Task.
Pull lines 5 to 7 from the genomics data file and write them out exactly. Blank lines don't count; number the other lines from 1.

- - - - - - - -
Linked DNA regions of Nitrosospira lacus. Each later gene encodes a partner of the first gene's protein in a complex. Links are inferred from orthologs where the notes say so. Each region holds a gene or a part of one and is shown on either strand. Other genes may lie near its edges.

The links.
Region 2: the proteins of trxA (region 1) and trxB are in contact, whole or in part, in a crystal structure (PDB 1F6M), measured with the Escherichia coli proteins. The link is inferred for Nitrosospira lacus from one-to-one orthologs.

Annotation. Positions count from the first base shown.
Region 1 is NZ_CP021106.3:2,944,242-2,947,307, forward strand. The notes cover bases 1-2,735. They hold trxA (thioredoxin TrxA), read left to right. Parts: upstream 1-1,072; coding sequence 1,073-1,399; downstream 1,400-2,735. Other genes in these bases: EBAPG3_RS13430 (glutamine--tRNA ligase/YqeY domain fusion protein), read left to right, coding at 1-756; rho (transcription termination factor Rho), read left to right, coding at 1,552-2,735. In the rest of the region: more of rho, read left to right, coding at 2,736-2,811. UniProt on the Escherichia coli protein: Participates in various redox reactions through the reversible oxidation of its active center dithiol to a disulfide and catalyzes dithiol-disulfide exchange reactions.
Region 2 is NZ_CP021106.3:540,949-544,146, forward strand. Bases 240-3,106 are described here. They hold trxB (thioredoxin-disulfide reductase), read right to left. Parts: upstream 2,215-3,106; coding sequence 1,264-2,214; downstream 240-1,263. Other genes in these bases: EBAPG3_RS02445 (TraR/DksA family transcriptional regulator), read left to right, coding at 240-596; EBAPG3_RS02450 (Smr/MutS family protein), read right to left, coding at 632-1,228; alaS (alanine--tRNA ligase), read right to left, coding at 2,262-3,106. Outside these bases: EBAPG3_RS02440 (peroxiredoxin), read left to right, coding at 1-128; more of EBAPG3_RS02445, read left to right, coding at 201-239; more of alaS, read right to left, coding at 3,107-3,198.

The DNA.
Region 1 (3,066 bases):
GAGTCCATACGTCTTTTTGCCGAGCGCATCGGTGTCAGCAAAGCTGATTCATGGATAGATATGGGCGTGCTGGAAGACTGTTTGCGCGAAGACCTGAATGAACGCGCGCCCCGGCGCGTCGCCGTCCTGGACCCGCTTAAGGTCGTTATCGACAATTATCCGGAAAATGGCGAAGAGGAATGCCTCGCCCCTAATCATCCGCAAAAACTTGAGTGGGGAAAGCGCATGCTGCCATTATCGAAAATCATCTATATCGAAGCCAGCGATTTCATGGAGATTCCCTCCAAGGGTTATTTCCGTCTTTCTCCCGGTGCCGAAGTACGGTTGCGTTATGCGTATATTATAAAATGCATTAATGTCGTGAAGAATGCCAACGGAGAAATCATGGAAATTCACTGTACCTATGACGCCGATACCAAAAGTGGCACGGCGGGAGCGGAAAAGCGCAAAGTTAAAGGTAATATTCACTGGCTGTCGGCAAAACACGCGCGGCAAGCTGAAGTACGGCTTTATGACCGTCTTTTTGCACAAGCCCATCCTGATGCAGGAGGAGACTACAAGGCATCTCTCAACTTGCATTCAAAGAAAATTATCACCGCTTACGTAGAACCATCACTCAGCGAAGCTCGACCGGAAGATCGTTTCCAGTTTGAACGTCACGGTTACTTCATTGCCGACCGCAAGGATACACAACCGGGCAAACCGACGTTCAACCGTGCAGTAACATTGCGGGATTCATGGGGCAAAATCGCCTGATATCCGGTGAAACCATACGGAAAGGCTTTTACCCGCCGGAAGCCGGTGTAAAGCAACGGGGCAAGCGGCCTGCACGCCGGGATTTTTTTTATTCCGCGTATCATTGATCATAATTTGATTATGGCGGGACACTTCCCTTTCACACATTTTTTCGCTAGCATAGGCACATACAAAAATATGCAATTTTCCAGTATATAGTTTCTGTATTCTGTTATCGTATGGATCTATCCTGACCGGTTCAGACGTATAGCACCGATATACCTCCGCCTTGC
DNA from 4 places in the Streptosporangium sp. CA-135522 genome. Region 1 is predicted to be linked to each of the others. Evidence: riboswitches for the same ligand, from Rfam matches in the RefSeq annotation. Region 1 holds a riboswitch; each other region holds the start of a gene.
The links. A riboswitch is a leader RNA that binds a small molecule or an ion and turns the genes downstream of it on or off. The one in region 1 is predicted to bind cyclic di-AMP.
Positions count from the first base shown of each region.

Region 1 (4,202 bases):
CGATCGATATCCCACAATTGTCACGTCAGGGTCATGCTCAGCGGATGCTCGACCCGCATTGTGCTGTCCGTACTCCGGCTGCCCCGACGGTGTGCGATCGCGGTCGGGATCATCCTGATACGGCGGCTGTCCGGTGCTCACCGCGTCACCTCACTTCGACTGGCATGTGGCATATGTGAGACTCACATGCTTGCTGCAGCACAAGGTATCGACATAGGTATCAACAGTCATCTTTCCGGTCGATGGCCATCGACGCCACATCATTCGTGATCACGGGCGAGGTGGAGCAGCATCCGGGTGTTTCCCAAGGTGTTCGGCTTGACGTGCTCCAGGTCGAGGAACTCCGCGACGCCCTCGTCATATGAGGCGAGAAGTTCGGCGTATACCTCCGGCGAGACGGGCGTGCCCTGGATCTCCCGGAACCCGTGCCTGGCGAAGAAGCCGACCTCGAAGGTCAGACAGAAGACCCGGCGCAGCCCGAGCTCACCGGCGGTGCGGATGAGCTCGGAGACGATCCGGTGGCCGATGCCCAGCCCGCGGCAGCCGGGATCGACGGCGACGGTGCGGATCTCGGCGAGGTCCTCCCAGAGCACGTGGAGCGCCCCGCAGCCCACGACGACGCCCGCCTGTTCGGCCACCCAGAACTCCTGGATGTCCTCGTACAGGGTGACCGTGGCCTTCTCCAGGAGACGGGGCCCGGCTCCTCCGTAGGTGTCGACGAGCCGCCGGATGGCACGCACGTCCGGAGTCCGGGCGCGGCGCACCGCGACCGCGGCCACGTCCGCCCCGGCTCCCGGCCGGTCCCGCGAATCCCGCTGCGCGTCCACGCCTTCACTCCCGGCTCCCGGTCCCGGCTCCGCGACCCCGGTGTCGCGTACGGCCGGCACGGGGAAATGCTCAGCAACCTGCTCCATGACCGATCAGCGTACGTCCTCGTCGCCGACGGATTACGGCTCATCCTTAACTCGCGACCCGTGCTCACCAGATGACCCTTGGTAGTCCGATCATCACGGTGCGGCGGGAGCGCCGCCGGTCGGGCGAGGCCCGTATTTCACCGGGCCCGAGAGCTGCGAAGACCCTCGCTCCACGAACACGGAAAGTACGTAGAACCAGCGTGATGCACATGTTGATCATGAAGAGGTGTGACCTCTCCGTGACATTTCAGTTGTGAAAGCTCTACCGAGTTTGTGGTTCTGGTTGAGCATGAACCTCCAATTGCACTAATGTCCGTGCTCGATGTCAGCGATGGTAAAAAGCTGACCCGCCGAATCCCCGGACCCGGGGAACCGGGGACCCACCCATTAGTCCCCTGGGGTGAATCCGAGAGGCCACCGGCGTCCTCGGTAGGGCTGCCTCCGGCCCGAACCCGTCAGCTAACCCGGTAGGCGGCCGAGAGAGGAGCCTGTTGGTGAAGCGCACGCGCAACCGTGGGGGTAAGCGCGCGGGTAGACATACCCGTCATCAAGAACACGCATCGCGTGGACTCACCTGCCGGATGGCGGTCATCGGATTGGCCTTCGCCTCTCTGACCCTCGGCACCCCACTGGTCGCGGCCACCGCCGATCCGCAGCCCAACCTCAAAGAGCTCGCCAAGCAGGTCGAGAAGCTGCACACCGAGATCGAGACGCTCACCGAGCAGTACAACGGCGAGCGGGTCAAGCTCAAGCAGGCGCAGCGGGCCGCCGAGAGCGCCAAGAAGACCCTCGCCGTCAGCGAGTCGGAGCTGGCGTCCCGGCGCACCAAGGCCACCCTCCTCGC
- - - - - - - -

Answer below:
Region 1 is NZ_CP021106.3:2,944,242-2,947,307, forward strand. The notes cover bases 1-2,735. They hold trxA (thioredoxin TrxA), read left to right. Parts: upstream 1-1,072; coding sequence 1,073-1,399; downstream 1,400-2,735. Other genes in these bases: EBAPG3_RS13430 (glutamine--tRNA ligase/YqeY domain fusion protein), read left to right, coding at 1-756; rho (transcription termination factor Rho), read left to right, coding at 1,552-2,735. In the rest of the region: more of rho, read left to right, coding at 2,736-2,811. UniProt on the Escherichia coli protein: Participates in various redox reactions through the reversible oxidation of its active center dithiol to a disulfide and catalyzes dithiol-disulfide exchange reactions.
Region 2 is NZ_CP021106.3:540,949-544,146, forward strand. Bases 240-3,106 are described here. They hold trxB (thioredoxin-disulfide reductase), read right to left. Parts: upstream 2,215-3,106; coding sequence 1,264-2,214; downstream 240-1,263. Other genes in these bases: EBAPG3_RS02445 (TraR/DksA family transcriptional regulator), read left to right, coding at 240-596; EBAPG3_RS02450 (Smr/MutS family protein), read right to left, coding at 632-1,228; alaS (alanine--tRNA ligase), read right to left, coding at 2,262-3,106. Outside these bases: EBAPG3_RS02440 (peroxiredoxin), read left to right, coding at 1-128; more of EBAPG3_RS02445, read left to right, coding at 201-239; more of alaS, read right to left, coding at 3,107-3,198.

The DNA.